Illegal immigration surge helped fuel U.S. drug overdose spike
Border agents also have continued to seize large amounts of illegal drugs.
Drug overdoses spiked last year alongside a significant rise in illegal immigration, raising questions about how the increased traffic at the border could be leading to more drug deaths.
Newly released data from the U.S. Centers for Disease Control and Prevention showed a significant rise in drug overdoses last year at a record 107,000 deaths. At the same time, U.S. Customs and Border Patrol reported a surge in illegal immigration in 2021.
“In FY 2021, CBP recorded a total of 1.72 million enforcement encounters, including 146,054 encounters of unaccompanied children, 478,492 encounters of individuals in family units, and 1,098,500 encounters of single adults,” the agency said.
Illegal immigration has continued to soar this year as well. CBP said in March this month, border patrol agents encountered 221,303 illegal immigrants.
Border agents also have continued to seize large amounts of illegal drugs at the border. Customs and Border Protection’s Air and Marine Operations reported interdicting 62 tons of illicit drugs in the first three months of this year alone.
The seizure of some substances in the U.S., like fentanyl-laced pills, have skyrocketed. Those pills are a key cause of overdoses since users are often unaware they contain fentanyl or of how much fentanyl they contain.
While drug seizures did not see a significant change last fiscal year, it is impossible to know how many illegal immigrants, or illicit drugs, made it through the border undetected.
With border patrol agents facing the surge in migrants, experts say even more drugs could have slipped by unnoticed.
Mexican cartels control much of the drug trafficking at the southern border, and experts say they purposefully overwhelm border patrol agents in targeted areas to create a weak spot where they can then traffic drugs across the border.
“There is absolutely a connection between drug trafficking and the surge in illegal immigration at the southern border,” said Preston Huennekens, government relations manager at the Federation for American Immigration Reform. “Cartels control both drug trafficking and human smuggling at the border – and profit from it enormously. The cartels send massive groups of migrants across the border, who are then apprehended and processed by Border Patrol. While BP is dealing with all of this, the cartels will then send over their drug operations – free from any interference because [border patrol] is too busy processing the migrants who came before.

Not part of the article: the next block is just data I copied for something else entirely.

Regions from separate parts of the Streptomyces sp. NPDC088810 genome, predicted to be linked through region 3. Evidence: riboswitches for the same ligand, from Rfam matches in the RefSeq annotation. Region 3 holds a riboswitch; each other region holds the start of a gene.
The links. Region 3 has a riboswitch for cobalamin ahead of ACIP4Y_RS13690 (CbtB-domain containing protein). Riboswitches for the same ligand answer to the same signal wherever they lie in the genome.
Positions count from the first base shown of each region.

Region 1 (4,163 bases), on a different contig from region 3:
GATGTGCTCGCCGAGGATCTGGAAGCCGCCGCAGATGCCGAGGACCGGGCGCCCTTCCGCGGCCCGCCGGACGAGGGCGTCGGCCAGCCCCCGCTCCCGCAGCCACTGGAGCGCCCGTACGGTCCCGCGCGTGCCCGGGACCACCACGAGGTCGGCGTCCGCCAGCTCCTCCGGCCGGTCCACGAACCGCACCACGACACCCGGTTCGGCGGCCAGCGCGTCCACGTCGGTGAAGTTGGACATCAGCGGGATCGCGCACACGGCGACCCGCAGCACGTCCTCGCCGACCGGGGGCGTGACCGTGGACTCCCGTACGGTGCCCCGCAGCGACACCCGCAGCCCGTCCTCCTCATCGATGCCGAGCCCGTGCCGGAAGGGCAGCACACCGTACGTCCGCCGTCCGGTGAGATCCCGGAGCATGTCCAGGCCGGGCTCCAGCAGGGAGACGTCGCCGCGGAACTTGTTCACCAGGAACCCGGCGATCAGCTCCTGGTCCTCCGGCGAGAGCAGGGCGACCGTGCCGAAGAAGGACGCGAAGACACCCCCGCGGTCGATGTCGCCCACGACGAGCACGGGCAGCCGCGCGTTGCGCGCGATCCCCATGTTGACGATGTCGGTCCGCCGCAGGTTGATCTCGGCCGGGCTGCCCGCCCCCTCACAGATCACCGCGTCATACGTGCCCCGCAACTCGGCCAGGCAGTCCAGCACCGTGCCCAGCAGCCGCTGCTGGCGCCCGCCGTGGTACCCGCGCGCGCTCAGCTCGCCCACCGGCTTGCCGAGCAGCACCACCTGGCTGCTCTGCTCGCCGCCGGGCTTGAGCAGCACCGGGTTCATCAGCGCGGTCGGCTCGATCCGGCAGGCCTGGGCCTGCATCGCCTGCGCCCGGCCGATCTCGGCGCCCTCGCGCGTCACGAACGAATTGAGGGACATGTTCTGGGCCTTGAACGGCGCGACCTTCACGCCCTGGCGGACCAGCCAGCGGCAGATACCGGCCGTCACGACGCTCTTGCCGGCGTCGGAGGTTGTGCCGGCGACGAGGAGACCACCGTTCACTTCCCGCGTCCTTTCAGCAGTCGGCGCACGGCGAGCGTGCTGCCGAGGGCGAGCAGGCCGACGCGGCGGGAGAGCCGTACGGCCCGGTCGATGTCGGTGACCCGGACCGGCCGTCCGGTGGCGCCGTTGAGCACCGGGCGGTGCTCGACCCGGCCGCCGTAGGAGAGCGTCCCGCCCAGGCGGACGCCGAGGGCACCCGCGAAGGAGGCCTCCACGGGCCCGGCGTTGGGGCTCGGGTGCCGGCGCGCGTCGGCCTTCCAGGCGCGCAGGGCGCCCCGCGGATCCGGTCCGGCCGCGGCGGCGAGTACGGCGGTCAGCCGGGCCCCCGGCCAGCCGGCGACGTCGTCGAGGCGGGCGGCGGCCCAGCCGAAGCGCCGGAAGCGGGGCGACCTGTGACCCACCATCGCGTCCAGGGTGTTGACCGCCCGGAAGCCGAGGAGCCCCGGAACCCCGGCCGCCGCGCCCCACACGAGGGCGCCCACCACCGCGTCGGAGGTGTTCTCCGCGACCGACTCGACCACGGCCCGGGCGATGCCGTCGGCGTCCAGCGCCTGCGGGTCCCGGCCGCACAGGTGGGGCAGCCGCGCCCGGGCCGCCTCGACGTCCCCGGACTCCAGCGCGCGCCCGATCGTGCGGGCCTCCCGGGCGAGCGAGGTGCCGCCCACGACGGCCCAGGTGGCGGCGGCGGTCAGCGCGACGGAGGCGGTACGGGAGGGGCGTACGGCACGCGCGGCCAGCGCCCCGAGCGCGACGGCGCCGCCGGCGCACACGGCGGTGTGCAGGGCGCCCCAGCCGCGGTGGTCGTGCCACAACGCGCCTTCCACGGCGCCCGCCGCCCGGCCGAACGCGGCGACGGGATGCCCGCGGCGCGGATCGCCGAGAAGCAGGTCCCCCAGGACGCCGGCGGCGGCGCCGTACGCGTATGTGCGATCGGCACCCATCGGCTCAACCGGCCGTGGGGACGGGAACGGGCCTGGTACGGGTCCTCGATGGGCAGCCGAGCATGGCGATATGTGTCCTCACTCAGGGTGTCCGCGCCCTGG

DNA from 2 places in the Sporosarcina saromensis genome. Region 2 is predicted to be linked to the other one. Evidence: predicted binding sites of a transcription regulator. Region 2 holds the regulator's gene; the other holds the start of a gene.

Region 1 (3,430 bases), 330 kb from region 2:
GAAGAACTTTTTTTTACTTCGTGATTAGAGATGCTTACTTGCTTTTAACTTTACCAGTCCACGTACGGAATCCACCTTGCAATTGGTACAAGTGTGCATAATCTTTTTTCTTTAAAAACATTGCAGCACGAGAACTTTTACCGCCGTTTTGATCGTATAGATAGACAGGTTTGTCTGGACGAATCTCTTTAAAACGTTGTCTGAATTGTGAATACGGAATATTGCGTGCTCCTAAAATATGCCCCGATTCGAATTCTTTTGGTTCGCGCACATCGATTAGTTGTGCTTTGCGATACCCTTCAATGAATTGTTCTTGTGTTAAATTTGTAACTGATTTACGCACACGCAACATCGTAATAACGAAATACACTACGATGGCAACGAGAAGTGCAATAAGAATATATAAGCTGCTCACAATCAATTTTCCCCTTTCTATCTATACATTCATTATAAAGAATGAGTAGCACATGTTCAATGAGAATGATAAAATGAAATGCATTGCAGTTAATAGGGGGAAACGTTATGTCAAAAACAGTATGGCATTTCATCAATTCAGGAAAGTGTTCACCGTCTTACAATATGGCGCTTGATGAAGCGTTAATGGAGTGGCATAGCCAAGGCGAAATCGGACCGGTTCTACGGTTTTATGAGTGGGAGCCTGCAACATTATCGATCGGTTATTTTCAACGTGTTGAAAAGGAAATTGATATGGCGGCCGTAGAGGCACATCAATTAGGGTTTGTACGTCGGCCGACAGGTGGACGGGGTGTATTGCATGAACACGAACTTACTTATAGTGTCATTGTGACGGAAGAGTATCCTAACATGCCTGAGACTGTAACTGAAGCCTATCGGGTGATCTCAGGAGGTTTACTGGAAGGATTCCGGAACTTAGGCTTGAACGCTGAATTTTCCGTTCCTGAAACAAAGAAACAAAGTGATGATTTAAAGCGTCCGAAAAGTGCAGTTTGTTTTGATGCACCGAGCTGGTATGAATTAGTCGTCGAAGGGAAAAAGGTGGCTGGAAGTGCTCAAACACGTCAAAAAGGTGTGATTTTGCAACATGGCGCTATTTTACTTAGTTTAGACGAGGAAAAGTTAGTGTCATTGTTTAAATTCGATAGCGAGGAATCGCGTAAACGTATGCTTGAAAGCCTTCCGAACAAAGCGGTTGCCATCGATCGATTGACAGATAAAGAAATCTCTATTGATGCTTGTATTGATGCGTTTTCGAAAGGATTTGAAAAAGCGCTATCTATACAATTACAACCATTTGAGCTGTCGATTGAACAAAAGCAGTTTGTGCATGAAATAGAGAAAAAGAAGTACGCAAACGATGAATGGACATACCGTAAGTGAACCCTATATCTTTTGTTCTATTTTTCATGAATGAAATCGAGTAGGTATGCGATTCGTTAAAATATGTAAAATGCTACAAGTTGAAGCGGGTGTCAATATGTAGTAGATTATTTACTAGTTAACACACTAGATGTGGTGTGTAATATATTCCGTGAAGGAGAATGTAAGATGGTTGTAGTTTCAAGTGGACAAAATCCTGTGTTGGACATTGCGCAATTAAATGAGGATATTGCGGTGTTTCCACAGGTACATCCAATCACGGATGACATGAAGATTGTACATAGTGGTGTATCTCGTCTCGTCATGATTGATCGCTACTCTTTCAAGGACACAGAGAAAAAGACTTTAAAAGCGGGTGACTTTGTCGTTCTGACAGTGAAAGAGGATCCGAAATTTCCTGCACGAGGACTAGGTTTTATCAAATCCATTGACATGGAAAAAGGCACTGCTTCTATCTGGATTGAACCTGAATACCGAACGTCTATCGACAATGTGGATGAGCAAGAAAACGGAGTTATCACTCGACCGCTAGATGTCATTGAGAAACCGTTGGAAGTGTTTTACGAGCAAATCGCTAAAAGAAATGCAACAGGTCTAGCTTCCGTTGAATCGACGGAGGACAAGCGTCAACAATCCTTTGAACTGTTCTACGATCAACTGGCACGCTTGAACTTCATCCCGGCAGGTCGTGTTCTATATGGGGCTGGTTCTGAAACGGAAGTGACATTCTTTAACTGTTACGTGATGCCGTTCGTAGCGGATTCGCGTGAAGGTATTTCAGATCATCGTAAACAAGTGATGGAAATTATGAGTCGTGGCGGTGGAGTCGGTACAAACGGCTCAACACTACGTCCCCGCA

“There is no question that these phenomena are connected and deeply intertwined,” he added. “The cartels control both drug flows and the flow of people – it’s that simple.”
As border agents become more overwhelmed, experts say this provides opportunities for drug smugglers.
“Since late 2020, through 2021, there have been reports of federal agents finding drugs, and particularly fentanyl, in the desert,” said Jonathon Hauenschild, ALEC director, Task Force on Homeland Security. “Drug cartels are seizing on the lack of border security for the opportunity to transport their products into the United States in ways that they believe will evade detection or prosecution. The result is an increase in deadly drugs, which in turn helps spur the increase in drug use and overdoses.”
Many border patrol agents are pulled off the front lines to process the large number of migrants, decreasing the resources CBP has for patrols.
“At least 50%, and as many as 80% at times, of Border Patrol agents have been pulled off the frontlines to handle these responsibilities, leaving major gaps that the cartels and smugglers have been quick to exploit,” said Mark Morgan, Heritage visiting fellow and former acting commissioner of Customs and Border Protection. “The growing absence of Border Patrol agents has allowed these groups to flood our country with untold amounts of fentanyl and other deadly narcotics, which inevitably make their way into our communities, devastating hundreds of thousands of lives.”
The inflow of drugs has a major cost to Americans, in lives and tax dollars.
“The link between historic levels of illegal immigration and the devastating rise in overdose deaths among Americans is clear and undeniable,” Morgan said. “The leading cause of death among Americans aged 18-45 is now fentanyl, 95% of which comes into our country across the southern border, per the [Drug Enforcement Agency]. Record amounts of fentanyl have been seized coming across the border since President Biden took office – and that is just the fentanyl we know about. It’s the drugs that aren’t being seized that are the critical problem.”
Hauenschild said the border traffic has been a drain on state resources as they struggle to deal with the increased flow of drugs.
"A lack of border security impacts more than just immigration,” he said. “For most states, the lack of security on our southern border leads to increased violent crime, overdoses, and other burdens. States have to divert resources originally dedicated to protecting communities to dealing with the fallout from the federal government - and the Biden Administration specifically – refusing to enforce the laws Congress enacted.
“In many respects, the Biden Administration's lax policy toward the southern border has become an unfunded mandate upon state's law enforcement and public safety budgets at a time when they can least afford the extra expenses,” he added.
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